Most people over age 30 know their blood pressure and cholesterol levels fairly well. But how many even know what homocysteine is, much less their blood level of homocysteine?
Doctors don't give routine tests for homocysteine because - get this - there are currently no pharmaceutical drugs to lower this dangerous compound. And dangerous is an understatement. According to Dr. Ben Kim, homocysteine levels are believed to be one of the best objective indicators of how long you are going to live.
A high blood level of homocysteine is a reliable risk factor for each of the following:
•Myocardial infarction (heart attack)
•Cerebrovascular accident (stroke)
•Thyroid-related health challenges
•Neurological conditions like Parkinson's and Alzheimer's
I spoke with a woman who had recently experienced a stroke. She told me her cholesterol, triglycerides and blood pressure levels were all normal. Apparently, the only indicator for her stroke was her very high level of homocysteine.
In other words, we should know what our homocysteine level is and we should know how to keep it low.
Which is why I delighted to see a study about how diet influences homocysteine (click here to read the abstract from the Journal of Nutrition).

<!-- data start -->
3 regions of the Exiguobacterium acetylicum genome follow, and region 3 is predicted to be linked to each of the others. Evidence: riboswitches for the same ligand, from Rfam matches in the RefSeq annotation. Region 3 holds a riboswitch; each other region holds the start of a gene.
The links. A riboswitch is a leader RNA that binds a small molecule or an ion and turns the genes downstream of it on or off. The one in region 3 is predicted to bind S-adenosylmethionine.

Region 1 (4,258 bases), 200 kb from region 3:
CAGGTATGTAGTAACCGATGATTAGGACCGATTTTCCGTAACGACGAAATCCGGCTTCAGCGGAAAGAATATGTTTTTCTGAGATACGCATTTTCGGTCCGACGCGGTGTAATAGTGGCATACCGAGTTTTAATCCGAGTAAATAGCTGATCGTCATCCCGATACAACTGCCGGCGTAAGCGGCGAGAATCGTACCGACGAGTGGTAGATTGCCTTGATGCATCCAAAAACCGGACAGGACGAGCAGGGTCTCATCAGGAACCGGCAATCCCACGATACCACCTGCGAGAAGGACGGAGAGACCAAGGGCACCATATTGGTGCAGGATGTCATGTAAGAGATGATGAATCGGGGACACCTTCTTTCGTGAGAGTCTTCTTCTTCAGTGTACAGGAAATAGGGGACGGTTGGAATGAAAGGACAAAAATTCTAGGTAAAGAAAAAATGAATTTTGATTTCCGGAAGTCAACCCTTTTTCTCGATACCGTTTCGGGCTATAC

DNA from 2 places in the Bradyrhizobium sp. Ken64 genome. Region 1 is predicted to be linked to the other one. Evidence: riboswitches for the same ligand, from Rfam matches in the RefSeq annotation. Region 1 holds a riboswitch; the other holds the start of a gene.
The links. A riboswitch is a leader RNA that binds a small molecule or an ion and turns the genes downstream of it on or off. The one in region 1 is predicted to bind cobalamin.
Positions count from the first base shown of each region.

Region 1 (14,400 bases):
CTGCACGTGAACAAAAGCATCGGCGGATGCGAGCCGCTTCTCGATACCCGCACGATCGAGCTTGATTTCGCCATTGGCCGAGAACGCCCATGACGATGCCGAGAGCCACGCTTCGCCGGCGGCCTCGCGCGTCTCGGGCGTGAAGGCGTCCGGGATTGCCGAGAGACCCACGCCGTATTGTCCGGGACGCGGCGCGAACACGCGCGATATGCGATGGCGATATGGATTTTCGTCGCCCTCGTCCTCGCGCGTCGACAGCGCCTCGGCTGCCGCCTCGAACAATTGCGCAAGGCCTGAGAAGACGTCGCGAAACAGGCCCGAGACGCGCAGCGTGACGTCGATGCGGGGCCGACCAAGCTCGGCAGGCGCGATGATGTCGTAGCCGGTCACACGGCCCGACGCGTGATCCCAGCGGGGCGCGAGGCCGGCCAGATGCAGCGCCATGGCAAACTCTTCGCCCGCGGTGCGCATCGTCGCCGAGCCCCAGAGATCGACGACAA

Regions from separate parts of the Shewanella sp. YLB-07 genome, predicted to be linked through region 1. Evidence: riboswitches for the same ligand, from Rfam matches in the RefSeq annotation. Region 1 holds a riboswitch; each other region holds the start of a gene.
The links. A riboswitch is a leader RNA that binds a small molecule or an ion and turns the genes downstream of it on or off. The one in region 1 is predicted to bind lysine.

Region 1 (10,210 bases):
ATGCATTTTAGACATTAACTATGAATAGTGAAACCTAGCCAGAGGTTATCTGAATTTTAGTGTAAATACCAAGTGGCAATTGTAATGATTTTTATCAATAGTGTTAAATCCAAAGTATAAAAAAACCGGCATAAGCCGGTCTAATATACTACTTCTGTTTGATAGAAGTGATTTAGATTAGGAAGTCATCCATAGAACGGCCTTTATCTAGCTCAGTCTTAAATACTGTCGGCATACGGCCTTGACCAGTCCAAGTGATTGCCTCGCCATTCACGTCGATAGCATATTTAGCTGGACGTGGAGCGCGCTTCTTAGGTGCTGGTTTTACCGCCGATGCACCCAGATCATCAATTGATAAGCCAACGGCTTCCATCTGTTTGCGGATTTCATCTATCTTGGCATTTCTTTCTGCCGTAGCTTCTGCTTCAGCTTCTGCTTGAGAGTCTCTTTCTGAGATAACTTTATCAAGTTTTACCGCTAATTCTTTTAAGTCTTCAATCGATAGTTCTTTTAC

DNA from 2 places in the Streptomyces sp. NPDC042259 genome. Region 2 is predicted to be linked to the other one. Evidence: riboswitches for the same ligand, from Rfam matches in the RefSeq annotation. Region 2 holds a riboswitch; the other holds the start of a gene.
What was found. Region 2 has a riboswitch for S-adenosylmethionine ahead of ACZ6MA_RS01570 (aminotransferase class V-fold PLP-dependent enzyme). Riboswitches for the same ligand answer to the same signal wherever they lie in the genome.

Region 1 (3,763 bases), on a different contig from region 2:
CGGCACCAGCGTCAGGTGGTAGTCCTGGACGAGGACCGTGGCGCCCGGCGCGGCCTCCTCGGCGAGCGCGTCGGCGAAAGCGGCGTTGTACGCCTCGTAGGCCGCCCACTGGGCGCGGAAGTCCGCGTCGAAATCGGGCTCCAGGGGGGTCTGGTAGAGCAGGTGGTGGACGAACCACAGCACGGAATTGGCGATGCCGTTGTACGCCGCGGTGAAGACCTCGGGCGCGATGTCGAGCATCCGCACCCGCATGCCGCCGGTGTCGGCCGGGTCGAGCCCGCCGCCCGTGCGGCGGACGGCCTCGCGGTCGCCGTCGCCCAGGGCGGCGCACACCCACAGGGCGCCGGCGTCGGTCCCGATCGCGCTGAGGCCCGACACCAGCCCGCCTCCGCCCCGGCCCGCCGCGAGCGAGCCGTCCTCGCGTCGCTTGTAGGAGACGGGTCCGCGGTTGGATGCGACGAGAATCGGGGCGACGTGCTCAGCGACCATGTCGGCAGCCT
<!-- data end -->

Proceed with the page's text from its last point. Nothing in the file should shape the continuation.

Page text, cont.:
Researchers examined the diets and homocysteine levels of 872 men and women aged 18 to 60 years old. Based on their diet pattern, participants were categorized into diet "groups". Those who consumed the most plant protein were significantly less likely to have high levels of homocysteine, with a higher intake of plant protein having a protective role against homocysteine.
Conversely, the high animal protein diet was positively associated with high homocysteine levels, or "hyperhomocystemia". In fact, participants who consumed the most animal protein were over twice as likely to have high homocysteine levels as those who consumed the least.
According to researchers: "A diet rich in fruits and uncooked vegetables decreased the risk of hyperhomocysteinemia, whereas diets rich in red meat, chicken, and tea with milk were positively associated with hyperhomocysteinemia (high homocysteine levels)."
So find out what your homocysteine level is - and take action as necessary!